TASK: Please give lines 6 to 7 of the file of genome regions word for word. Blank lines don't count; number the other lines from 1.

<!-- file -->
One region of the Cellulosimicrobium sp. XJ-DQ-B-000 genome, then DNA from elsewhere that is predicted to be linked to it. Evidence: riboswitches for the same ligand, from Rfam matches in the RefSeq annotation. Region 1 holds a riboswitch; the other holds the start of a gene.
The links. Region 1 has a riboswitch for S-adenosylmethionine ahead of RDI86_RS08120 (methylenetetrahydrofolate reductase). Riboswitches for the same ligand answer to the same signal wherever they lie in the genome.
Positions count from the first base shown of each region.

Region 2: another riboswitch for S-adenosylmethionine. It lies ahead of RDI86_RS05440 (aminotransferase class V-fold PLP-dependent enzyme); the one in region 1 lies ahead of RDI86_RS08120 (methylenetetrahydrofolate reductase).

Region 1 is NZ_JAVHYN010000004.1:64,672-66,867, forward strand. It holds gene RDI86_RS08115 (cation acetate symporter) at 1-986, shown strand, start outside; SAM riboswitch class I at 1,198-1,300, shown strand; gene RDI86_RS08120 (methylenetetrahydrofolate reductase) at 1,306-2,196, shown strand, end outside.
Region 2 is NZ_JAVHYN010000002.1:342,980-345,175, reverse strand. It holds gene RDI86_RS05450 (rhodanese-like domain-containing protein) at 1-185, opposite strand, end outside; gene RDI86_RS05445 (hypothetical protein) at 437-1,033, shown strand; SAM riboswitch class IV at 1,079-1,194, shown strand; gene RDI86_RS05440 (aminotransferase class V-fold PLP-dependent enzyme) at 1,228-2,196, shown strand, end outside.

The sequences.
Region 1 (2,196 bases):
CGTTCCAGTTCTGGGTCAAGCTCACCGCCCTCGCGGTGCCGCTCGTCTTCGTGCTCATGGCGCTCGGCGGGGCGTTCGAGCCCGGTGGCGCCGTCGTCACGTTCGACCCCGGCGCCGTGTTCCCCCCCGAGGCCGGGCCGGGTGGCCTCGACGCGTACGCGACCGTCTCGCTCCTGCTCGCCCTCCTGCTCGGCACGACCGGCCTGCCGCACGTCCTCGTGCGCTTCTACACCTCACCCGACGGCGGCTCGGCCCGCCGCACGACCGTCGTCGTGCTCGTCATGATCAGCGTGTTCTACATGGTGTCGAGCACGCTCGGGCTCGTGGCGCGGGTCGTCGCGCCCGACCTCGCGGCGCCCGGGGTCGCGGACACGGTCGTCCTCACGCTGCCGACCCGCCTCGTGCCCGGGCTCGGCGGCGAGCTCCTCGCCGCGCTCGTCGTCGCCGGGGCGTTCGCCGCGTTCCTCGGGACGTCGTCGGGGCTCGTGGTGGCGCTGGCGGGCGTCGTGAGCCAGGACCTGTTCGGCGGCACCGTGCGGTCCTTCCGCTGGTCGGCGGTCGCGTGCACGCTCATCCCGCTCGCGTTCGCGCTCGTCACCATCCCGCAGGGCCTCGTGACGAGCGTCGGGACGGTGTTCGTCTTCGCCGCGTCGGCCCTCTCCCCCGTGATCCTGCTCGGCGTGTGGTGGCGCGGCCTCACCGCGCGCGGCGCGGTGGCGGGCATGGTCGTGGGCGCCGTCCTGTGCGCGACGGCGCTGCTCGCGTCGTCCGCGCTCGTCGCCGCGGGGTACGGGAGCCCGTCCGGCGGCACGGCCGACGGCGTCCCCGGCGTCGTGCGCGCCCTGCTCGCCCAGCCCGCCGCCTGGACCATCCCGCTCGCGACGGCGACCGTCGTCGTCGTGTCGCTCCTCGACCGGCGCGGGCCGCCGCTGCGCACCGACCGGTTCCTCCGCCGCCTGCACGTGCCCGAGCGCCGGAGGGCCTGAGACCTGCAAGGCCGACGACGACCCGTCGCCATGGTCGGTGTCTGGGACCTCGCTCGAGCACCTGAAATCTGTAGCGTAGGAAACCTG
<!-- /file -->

Region 2 is NZ_JAVHYN010000002.1:342,980-345,175, reverse strand. It holds gene RDI86_RS05450 (rhodanese-like domain-containing protein) at 1-185, opposite strand, end outside; gene RDI86_RS05445 (hypothetical protein) at 437-1,033, shown strand; SAM riboswitch class IV at 1,079-1,194, shown strand; gene RDI86_RS05440 (aminotransferase class V-fold PLP-dependent enzyme) at 1,228-2,196, shown strand, end outside.

The sequences.